A T-34C aircraft with two crewmen, Lieutenant John Joseph Houston, 29, of Houston, and Lieutenant Bret Travis Miller, 30, of East Troy, Wisconsin, from VT-28 on a training mission disappeared on October 28, 2009. Bad weather had initially hampered the subsequent search for the aircraft and crew. Unfortunately both pilots were found dead and were buried with full military honors.[2][3]

Current operations[]

Today, the training program is much longer, approximately 18 months, due to the increased complexity of today's aircraft. Currently, Training Air Wing FOUR produces approximately 400 newly qualified aviators each year.

NAS Corpus Christi NAN3 47

NAS Corpus Christi in 1946 or 1947

Training Air Wing FOUR consists of four squadrons. VT-27 and VT-28 handle primary training in the T-34C Mentor, a single engine turboprop aircraft. VT-31 provides advanced training in the twin engine T-44A and T-44C Pegasus aircraft, while VT-35 flies the twin engine TC-12B Huron aircraft. Other aircraft found at NAS Corpus Christi include the UH-1N Huey, a helicopter used primarily for search and rescue, as well as P-3 Orions and RQ-1 Predators. In addition to Navy students, VT-31 and 35 train pilots from the Air Force, Coast Guard, and Marines. However, due to policy changes, Air Force students will no longer be training at the base and the last USAF graduates should complete training in mid-2012. The station employs officer, enlisted and civilian personnel serving in the U.S. Navy, U.S. Marine Corps, U.S. Air Force, U.S. Coast Guard, U.S. Army, U.S. Customs and Border Protection and the military services of numerous NATO/Allied/Coalition partnet nations. In support of the base’s training mission are two nearby outlying landing fields owned by the Navy: NOLF Waldron, which is 3.5 miles (5.6 km) southwest of the Naval Air Station; and NOLF Cabaniss, which is 8.0 miles (12.9 km) west of the Naval Air Station.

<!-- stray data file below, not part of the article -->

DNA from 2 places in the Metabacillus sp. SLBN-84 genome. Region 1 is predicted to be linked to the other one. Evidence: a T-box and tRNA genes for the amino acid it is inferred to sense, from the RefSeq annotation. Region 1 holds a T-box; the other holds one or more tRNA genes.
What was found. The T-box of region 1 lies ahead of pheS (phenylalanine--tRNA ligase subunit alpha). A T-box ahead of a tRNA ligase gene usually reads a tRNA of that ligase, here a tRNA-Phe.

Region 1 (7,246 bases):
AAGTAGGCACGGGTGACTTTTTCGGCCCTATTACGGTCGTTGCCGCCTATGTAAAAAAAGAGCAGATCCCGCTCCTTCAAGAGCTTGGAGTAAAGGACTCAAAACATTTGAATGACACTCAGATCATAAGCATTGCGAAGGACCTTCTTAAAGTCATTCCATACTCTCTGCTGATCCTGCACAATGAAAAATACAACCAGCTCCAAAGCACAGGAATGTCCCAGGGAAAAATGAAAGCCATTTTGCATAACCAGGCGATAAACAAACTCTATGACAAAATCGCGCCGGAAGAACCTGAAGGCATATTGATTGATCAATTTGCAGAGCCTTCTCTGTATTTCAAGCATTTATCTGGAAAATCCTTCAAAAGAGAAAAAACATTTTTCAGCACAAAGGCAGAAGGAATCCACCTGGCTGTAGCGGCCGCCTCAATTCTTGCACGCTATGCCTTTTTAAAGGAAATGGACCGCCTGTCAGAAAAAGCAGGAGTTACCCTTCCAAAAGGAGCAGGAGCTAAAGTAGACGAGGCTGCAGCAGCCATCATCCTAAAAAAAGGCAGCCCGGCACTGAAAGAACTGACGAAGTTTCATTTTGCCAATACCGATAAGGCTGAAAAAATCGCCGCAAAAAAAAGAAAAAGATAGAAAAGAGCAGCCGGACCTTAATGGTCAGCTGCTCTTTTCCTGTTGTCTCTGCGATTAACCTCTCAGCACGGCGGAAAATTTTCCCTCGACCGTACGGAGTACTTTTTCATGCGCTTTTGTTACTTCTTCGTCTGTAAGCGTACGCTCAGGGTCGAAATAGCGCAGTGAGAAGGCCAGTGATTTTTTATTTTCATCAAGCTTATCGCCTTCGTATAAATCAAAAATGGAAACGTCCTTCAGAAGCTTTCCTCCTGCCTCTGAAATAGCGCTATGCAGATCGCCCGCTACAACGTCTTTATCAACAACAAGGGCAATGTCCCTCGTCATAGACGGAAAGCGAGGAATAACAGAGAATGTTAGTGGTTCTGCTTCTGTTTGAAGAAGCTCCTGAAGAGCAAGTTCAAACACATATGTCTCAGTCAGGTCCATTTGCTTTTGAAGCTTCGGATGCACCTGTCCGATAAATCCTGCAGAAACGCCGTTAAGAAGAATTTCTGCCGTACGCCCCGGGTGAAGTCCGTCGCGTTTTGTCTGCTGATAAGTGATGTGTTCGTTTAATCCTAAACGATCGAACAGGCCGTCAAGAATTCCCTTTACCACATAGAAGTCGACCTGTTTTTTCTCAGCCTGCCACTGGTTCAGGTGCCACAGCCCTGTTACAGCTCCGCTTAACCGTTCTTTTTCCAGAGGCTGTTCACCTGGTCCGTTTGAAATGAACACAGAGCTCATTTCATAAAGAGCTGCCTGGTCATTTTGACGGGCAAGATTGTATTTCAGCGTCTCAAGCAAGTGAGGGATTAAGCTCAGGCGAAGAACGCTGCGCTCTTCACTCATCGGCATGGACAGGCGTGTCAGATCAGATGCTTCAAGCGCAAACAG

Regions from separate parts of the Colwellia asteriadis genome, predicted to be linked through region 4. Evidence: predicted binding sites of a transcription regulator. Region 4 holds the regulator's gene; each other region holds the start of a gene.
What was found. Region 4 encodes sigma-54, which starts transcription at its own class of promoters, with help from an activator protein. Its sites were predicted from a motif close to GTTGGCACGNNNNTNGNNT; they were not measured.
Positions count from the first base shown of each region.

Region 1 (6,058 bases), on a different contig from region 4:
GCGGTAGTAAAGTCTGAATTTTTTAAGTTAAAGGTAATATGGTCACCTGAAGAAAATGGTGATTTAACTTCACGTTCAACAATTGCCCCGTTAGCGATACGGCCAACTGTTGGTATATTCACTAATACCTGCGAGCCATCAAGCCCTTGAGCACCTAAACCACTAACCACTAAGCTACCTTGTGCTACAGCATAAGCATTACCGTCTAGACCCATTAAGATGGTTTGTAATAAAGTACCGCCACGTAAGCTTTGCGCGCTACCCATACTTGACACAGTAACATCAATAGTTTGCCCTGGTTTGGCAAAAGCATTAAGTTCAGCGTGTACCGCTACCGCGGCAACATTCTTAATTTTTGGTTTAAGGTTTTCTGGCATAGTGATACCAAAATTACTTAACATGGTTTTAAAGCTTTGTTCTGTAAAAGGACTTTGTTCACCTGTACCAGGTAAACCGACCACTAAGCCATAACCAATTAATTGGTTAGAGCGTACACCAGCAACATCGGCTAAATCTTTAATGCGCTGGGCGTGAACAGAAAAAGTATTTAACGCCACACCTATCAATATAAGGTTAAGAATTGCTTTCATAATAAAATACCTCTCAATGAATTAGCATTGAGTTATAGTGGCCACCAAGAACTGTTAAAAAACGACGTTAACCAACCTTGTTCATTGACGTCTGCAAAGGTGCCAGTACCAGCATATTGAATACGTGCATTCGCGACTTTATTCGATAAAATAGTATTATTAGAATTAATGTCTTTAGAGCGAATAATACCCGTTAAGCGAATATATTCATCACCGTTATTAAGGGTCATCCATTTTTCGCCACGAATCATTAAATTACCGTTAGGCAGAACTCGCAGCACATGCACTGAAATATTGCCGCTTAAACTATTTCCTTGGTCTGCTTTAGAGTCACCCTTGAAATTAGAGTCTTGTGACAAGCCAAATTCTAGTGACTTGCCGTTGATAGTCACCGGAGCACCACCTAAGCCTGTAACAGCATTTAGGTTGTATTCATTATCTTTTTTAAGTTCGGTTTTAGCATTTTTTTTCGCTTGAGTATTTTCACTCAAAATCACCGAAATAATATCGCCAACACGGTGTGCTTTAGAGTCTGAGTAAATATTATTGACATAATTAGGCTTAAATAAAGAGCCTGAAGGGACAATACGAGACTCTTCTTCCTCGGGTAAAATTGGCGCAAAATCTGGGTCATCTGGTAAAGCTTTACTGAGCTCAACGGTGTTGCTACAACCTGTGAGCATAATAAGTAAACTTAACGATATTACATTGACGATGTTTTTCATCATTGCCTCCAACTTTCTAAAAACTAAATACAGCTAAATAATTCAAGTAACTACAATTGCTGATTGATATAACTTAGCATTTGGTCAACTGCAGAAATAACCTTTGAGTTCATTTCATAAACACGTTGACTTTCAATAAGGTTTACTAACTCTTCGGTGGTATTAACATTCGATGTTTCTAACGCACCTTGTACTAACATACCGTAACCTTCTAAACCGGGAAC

NAS Corpus Christi is also home to the Corpus Christi Army Depot (CCAD), the largest helicopter repair facility in the world (and an unusual arrangement of an Army installation located on a Naval facility). The commanding officer is currently COL Christopher Carlisle. The Army is considering moving its helicopter squadron from Honduras to this air station to save money, using facilities recently abandoned when large Navy minesweeping helicopters moved elsewhere.[citation needed]


Major Commands[]


  • Training Air Wing Four


Primary Advanced Operational
  • VT-31 Wise Owls
  • VT-35 Stingrays

Other Tenants[]

  • Navy Operational Support Center (NOSC)
  • Naval Health Clinic
  • Fleet and Industrial Supply Center Jacksonville Det Corpus Christi (FISC JAX Det Corpus Christi)
  • Marine Aviation Training Support Group (MATSG)
  • Navy Lodge
  • Coast Guard Air Station Corpus Christi

Facilities also located on the installation[]


  1. Caro, Robert A. (1982). The Path to Power. The Years of Lyndon Johnson. New York: Alfred A. Knopf, Inc.. pp. 579–584. ISBN 0394499735. 
  2. Baird, Mike, "Weather Hampers Search For Missing Navy Plane, Pilots", Corpus Christi Caller-Times, October 29, 2009.
  3. Glenn, Mike, "Loved Ones Pray For Missing Navy Pilots", Houston Chronicle, October 31, 2009.

The Boeing Company

External links[]